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Innovation by crowdsourcing | eat this digital pudding

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Did you know that improvement on the early detection of cancer is achieved through Artificial Intelligence algorithms which learn from millions of evaluations by gaming individuals? Or, did you know that this new brilliant video-add from NESTLE or Coca Cola may not come from this world leading marcom agency but from a creative designer who just won a design contest on eYeka? Instead of a 5-year development cycle, a community of car-experts is able to design and build a car from scratch within a 3 months period.

Seems quite innovative to me. And these are just a few crowdsourcing examples that made me very enthusiastic to write this article. I recently read there are already over 9000 crowdsource communities. Even while this may seem a lot, according to McKinsey Global Institute, 80% of the potential market is not developed yet. I find that the honeycomb overview of Crowd Companies is pretty useful. Here you get an idea of all the areas in which crowdsourcing and co-creation currently takes place. Of course we all know Uber and Airbnb. But here you also find less known examples like BlaBlacar which provides a carpool kind of Mobility Service. Just check out a few of these companies listed. You might be amazed. At least I was.

Digital marketing, from customer surveys to multiple crowdsourcing services

With a history as a marketing professional in Vodafone, I was involved in market researches attained through mass (online) customer surveys and provided through large international marcom agencies. I believe this service may even be one of the first predecessors of the current crowdsourcing. These days in marketing there is a refreshing sea of choice when it comes to crowdsourcing options, ranging from product innovation and development, worldwide product testing, brand design, campaign development and many more. Next to my increased interest in crowdsourcing, I recently also started my own company in strategy, (digital) marketing & sales. A perfect moment for the proof of the pudding.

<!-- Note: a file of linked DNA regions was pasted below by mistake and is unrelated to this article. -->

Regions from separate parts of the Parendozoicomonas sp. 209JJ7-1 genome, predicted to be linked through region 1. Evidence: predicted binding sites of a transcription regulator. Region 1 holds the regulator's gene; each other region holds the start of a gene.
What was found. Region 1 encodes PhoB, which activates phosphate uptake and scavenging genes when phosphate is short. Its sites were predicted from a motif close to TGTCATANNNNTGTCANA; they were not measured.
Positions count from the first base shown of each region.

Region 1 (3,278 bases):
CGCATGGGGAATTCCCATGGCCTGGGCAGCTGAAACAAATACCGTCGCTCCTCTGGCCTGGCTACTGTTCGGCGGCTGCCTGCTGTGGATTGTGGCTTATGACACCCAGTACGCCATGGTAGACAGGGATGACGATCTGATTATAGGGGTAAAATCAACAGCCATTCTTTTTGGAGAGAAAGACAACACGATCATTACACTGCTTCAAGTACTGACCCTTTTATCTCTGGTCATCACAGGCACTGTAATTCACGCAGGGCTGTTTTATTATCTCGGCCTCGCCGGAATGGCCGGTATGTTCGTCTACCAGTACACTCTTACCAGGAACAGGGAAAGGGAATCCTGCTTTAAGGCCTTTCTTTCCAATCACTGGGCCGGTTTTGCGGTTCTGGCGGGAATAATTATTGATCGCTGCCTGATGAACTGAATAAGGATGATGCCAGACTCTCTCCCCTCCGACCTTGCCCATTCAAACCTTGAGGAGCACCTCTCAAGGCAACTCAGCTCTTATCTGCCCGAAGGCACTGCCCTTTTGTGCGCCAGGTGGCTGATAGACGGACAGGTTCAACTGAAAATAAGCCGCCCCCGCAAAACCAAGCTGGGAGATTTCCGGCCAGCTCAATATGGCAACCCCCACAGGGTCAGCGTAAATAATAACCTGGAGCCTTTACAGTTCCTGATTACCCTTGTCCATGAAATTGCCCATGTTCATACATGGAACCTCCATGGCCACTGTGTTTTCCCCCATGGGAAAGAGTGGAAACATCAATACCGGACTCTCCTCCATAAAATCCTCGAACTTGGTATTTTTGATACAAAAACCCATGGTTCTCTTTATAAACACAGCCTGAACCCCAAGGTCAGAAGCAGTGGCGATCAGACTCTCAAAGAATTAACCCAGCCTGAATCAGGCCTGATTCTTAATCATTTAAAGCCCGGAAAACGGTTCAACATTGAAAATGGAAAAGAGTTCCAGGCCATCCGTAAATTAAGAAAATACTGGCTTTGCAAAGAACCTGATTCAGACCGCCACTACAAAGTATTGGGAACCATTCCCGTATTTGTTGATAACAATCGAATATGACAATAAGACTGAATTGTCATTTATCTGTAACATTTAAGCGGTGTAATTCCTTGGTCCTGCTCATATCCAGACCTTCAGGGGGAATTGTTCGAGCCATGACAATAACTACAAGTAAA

My crowdsourced contest, worth the money?

As I needed a new logo I started a logo design contest using 99designs. Result, a stunning total of 208 logo designs from 25 different designers achieved within 9 days. Price 9. You can imagine, I was quite overwhelmed by this.

Sure, this is good volume for money. But what about the value? Well, realising that a logo design at least will require 10 to 25 hours work, it is hard to get such a price from a freelancer (at least in the Netherlands considering €30 to 70 hourly rate).

What about the quality? You can just decide for yourself here (as long the page is available). It shows a poll by which I could invite people to vote on draft designs that I selected during the final round of the contest. The winning logo provided here below.


I am satisfied with the end result and decided to use it for my company. What I did like a lot is the option to step out of the contest free of charge after the first round of submissions. You can decide for yourself whether you believe the right designers are onboard during your contest. If not, just cancel it. Also, I could choose for a higher priced option (e.g. 9). This automatically attracts the more experienced designers in the community for your contest. Being a Dutchmen I obviously choose the 9 first...

Just wait and see?